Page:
Recent Findings from Center for Nanoscience and Nanotechnology Provides New Insights into Gene Therapy (Molecular Recognition Enables Nanosubstrate-Mediated Delivery of Gene-Encapsulated Nanoparticles with High Efficiency)
By a News Reporter-Staff News Editor at Gene Therapy Weekly -- New research on Biotechnology is the subject of a report. According to news reporting from Beijing, People's Republic of China, by NewsRx journalists, research stated, "Substrate-mediated gene delivery is a promising method due to its unique ability to preconcentrate exogenous genes onto designated substrates, However, many challenges remain to enable continuous and multiround delivery of the gene using the same substrates without depositing payloads and Immobilizing cells in each round of delivery. Herein we introduce a gene delivery system, nanosubstrate-mediated delivery (NSMD) platform, based on two functional components with nanoscale features, including (1) DNA subset of SNPs, supramolecular nanoparticle (SNP) vectors for gene encapsulation, and (2) Ad-SiNWS, adamantane (Ad)-grafted silicon nanowire substrates."
The news correspondents obtained a quote from the research from Center for Nanoscience and Nanotechnology, "The multivalent molecular recognition between the Ad motifs on Ad-SiNWS and the beta-cyclodextrin (CD) motifs on DNA subset of SNPs leads to dynamic assembly and local enrichment of DNA subset of SNPs from the surrounding medium onto Ad-SiNWS. Subsequently, once cells settled on the substrate, DNA subset of SNPs enriched on Ad-SiNWS were introduced through the cell membranes by Intimate contact with individual nanowires on Ad-SiNWS, resulting in a highly efficient delivery of exogenous genes. Most importantly, sequential delivery of multiple batches of exogenous genes on the same batch cells settled on Ad-SiNWS was realized by sequential additions of the corresponding DNA subset of SNPs with equivalent efficiency. Moreover, using the NSMD platform in vivo, cells recruited on subcutaneously transplanted Ad-SiNWS were also efficiently transfected with exogenous genes loaded into SNPs, validating the in vivo feasibility of this system."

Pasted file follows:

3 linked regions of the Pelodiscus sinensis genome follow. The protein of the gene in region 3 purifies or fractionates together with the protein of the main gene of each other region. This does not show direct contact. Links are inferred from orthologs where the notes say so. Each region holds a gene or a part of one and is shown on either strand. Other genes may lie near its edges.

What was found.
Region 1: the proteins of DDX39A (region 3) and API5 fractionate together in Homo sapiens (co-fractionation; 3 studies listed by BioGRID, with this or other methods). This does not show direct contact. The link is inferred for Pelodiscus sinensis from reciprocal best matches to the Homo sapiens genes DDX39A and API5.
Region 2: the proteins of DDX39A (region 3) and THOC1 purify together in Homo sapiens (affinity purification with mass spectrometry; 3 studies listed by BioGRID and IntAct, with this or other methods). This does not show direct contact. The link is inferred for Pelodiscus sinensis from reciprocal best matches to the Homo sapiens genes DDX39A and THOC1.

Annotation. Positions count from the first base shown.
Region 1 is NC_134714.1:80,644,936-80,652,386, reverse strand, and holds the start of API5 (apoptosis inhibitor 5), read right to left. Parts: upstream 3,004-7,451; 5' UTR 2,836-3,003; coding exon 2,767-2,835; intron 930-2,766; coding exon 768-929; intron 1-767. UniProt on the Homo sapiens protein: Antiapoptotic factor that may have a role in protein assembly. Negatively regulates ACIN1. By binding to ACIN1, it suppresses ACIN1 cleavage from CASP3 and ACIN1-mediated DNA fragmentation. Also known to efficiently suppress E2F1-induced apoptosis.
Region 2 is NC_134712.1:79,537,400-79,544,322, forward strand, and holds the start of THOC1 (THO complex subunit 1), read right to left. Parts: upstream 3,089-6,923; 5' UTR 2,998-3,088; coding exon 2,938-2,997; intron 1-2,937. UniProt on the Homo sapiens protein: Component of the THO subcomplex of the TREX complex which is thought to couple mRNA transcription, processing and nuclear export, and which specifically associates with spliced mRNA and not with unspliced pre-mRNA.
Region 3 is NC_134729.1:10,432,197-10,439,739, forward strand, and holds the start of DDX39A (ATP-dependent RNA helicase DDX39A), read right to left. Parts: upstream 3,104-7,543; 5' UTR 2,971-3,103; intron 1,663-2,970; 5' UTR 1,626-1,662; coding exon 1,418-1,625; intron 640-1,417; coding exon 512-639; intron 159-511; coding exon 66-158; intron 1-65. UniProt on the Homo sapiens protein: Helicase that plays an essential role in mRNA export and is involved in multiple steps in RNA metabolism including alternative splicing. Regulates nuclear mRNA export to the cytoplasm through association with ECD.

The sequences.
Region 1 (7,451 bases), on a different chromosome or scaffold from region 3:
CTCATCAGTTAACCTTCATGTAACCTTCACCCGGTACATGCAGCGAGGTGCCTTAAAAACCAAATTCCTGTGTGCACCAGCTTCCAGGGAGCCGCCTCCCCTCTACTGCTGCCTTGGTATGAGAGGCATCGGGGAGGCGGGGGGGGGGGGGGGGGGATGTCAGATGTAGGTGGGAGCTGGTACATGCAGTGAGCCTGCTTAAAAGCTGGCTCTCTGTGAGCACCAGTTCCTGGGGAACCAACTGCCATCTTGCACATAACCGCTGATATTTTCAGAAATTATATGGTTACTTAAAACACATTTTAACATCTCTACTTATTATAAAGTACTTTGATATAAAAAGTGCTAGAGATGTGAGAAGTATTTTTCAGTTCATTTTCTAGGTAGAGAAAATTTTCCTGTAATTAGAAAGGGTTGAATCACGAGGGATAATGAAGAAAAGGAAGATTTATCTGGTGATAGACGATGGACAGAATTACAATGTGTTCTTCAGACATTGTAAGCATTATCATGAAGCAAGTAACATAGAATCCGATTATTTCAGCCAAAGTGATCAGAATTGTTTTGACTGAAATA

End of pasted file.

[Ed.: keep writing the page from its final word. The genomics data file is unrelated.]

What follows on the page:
According to the news reporters, the research concluded: "We believe that this nanosubstrate-mediated delivery platform will provide a superior system for in vitro and in vivo gene delivery and can be further used for the encapsulation and delivery of other biomolecules."
For more information on this research see: Molecular Recognition Enables Nanosubstrate-Mediated Delivery of Gene-Encapsulated Nanoparticles with High Efficiency. ACS Nano, 2014;8(5):4621-4629. ACS Nano can be contacted at: Amer Chemical Soc, 1155 16TH St, NW, Washington, DC 20036, USA. (American Chemical Society - www.acs.org; ACS Nano - www.pubs.acs.org/journal/ancac3)
Our news journalists report that additional information may be obtained by contacting J.L. Peng, Natl Center Nanosci & Nanotechnol, Beijing 100190, People's Republic of China. Additional authors for this research include M.A. Garcia, J.S. Choi, L.B. Zhao, K.J. Chen, J.R. Bernstein, P. Peyda, Y.S. Hsiao, K.W. Liu, W.Y. Lin, A.D. Pyle, H. Wang, S. Hou and H.R. Tseng (see also Biotechnology).
Keywords for this news article include: Asia, Biotechnology, Beijing, DNA Research, Gene Therapy, Nanoparticle, Bioengineering, Nanotechnology, Emerging Technologies, Molecular Recognition, People's Republic of China
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